Is great philosophy, by its nature, difficult and obscure?
A good question posed on the always-provocative site Aeon:
To some degree, all texts need interpretation. Working out what people mean isn’t simply a matter of decoding their words, but speculating about their mental states. The same words could express quite different thoughts, and the reader has to decide between the interpretations. But it doesn’t follow that all texts are equally hard to interpret. Some interpretations might be more psychologically plausible than others, and a writer can narrow the range of possible interpretations. Why should philosophy need more interpretation than other texts?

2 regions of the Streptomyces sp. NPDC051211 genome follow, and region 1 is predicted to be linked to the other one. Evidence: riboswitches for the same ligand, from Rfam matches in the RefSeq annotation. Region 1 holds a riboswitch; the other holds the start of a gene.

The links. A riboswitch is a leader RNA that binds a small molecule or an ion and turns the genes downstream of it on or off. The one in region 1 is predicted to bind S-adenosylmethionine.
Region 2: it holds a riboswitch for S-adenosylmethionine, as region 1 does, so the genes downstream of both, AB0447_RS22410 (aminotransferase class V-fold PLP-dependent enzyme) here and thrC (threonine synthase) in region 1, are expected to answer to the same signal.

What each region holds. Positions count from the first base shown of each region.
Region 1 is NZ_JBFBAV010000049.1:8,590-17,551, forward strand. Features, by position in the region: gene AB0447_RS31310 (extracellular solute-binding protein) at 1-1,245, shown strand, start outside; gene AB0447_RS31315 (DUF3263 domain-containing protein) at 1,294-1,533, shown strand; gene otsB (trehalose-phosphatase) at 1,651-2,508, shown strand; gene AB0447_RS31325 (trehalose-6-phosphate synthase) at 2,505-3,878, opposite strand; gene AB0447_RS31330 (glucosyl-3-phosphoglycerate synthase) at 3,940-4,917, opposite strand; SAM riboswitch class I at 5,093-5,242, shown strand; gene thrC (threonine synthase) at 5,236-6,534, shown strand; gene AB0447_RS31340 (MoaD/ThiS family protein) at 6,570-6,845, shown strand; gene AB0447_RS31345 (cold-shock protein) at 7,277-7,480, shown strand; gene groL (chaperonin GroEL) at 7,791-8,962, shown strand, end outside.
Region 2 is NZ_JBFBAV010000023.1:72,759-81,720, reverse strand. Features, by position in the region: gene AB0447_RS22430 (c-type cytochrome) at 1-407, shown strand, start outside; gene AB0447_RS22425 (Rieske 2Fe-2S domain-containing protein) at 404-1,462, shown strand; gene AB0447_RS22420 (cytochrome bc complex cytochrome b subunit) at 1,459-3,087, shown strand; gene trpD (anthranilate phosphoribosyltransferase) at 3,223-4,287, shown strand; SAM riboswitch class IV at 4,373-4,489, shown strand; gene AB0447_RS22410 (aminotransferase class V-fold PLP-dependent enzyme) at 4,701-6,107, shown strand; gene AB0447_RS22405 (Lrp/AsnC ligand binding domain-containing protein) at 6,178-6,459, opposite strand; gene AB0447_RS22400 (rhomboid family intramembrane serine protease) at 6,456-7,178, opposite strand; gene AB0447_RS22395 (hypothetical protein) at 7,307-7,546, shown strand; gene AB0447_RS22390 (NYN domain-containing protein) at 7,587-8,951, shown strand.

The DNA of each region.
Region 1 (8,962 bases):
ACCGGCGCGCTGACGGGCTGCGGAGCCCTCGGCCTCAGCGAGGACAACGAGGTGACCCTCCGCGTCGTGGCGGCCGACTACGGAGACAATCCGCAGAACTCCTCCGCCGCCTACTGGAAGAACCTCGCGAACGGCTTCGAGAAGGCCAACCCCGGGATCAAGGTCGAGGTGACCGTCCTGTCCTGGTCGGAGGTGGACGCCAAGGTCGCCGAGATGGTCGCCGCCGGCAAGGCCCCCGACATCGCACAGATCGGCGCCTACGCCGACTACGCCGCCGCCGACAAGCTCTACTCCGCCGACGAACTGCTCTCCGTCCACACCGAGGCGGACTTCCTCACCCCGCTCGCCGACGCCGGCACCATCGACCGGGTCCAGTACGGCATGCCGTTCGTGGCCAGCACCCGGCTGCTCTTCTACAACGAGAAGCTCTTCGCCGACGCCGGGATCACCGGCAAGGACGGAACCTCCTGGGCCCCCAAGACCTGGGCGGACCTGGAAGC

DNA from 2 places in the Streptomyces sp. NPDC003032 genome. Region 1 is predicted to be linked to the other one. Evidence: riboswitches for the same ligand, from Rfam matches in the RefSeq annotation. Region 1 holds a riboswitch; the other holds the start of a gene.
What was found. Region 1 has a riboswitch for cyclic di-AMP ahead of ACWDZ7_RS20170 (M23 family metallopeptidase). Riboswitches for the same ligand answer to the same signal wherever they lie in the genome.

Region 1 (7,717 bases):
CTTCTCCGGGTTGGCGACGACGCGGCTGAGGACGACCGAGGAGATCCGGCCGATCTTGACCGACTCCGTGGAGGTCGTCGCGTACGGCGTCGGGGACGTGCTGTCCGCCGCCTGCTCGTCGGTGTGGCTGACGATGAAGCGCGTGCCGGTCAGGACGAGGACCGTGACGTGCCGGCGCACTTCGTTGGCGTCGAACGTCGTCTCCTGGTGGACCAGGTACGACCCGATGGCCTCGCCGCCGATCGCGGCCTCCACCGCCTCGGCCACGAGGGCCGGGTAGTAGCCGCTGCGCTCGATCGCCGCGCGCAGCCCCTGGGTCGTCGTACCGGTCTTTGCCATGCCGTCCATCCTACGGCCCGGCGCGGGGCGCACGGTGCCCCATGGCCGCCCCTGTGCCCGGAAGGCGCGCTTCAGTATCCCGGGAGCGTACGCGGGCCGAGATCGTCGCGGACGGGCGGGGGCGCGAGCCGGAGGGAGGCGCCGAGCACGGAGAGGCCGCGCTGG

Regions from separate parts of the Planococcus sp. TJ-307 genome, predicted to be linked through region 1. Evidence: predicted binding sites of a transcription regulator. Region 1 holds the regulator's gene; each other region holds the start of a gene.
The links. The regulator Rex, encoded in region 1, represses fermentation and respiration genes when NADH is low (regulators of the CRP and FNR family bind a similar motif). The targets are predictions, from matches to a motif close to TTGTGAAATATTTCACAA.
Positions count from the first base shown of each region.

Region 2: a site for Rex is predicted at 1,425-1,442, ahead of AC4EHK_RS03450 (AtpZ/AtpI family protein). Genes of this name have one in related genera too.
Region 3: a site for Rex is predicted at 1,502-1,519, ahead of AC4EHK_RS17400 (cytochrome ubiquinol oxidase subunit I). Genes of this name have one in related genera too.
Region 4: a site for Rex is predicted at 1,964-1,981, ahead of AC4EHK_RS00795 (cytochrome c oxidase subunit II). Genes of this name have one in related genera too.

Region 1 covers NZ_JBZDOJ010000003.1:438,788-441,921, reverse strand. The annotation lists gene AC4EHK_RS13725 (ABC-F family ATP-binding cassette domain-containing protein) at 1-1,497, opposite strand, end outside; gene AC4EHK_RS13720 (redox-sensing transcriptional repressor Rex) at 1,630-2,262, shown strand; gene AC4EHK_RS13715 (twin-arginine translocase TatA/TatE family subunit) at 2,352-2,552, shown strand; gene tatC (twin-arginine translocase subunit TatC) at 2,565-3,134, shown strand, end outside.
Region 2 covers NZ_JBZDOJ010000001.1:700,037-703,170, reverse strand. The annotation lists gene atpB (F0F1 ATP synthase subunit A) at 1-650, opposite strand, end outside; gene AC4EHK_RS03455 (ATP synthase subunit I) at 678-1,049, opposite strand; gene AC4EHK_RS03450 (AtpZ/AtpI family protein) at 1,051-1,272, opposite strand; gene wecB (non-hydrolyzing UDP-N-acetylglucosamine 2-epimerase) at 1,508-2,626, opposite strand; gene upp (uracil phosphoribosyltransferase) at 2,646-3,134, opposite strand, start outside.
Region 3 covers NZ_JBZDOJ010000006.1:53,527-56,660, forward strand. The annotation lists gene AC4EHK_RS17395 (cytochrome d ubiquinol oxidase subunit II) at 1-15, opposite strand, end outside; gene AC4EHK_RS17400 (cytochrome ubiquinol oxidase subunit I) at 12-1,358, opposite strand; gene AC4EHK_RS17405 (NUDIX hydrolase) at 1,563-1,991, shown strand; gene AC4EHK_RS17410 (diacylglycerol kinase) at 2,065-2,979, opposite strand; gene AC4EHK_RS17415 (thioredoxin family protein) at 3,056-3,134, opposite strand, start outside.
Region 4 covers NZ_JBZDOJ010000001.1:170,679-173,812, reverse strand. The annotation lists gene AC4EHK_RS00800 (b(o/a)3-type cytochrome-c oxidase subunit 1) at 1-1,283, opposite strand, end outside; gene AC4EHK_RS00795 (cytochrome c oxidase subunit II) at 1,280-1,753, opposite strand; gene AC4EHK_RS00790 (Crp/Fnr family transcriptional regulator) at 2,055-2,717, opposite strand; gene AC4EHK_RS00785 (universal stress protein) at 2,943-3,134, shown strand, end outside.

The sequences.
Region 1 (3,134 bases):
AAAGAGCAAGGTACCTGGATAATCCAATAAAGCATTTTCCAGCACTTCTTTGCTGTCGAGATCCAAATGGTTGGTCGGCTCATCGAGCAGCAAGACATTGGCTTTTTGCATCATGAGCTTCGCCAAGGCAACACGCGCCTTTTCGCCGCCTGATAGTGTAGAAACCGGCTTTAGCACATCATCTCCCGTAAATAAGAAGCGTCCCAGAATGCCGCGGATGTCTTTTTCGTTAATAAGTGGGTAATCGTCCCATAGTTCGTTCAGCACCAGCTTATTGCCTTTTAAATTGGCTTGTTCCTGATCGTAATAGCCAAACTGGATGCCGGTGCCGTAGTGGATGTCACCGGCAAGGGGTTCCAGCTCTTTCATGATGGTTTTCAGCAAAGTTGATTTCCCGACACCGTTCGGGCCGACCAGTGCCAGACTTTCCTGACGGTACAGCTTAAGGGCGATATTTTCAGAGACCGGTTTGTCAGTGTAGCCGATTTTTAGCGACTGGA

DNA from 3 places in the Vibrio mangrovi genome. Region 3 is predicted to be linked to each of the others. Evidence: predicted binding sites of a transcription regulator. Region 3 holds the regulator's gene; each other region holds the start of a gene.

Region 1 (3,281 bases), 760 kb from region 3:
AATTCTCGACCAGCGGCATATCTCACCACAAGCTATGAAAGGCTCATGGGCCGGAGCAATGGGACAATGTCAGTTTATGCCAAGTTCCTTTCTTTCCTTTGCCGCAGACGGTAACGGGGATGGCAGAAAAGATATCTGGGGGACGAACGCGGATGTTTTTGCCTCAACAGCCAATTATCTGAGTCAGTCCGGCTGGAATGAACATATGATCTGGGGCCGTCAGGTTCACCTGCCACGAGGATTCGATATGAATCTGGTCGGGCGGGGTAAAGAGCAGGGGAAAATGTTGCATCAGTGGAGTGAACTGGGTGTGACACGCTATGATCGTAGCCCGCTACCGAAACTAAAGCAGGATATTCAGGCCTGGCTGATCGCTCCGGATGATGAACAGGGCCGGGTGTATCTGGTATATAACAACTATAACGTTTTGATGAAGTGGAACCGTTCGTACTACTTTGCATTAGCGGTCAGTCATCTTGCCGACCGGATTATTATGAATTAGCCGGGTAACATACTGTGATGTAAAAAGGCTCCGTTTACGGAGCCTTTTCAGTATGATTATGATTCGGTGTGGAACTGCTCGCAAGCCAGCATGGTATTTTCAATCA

As we look ahead at some of our more challenging units – thinking specifically of Metaphysics and Epistemology – the article may help frame the difficulty of engaging these more opaque topics, not in as much as it makes the unclear clear, but hopefully for offering the rationale and some inspiration to dig deeper when the going gets tough:
…some great philosophy is creative in a way that is incompatible with clarity. It doesn’t seek to construct precise theories; rather, it reaches out to unmapped areas of thought, where we do not yet know what techniques to employ, what concepts to use, or even what questions to ask. It is more like artthan science, and it makes its own rules. It is not that such work is defective by being ambiguous; it is trying to do something that cannot be done clearly, and its aim is precisely to stimulate diverse interpretations.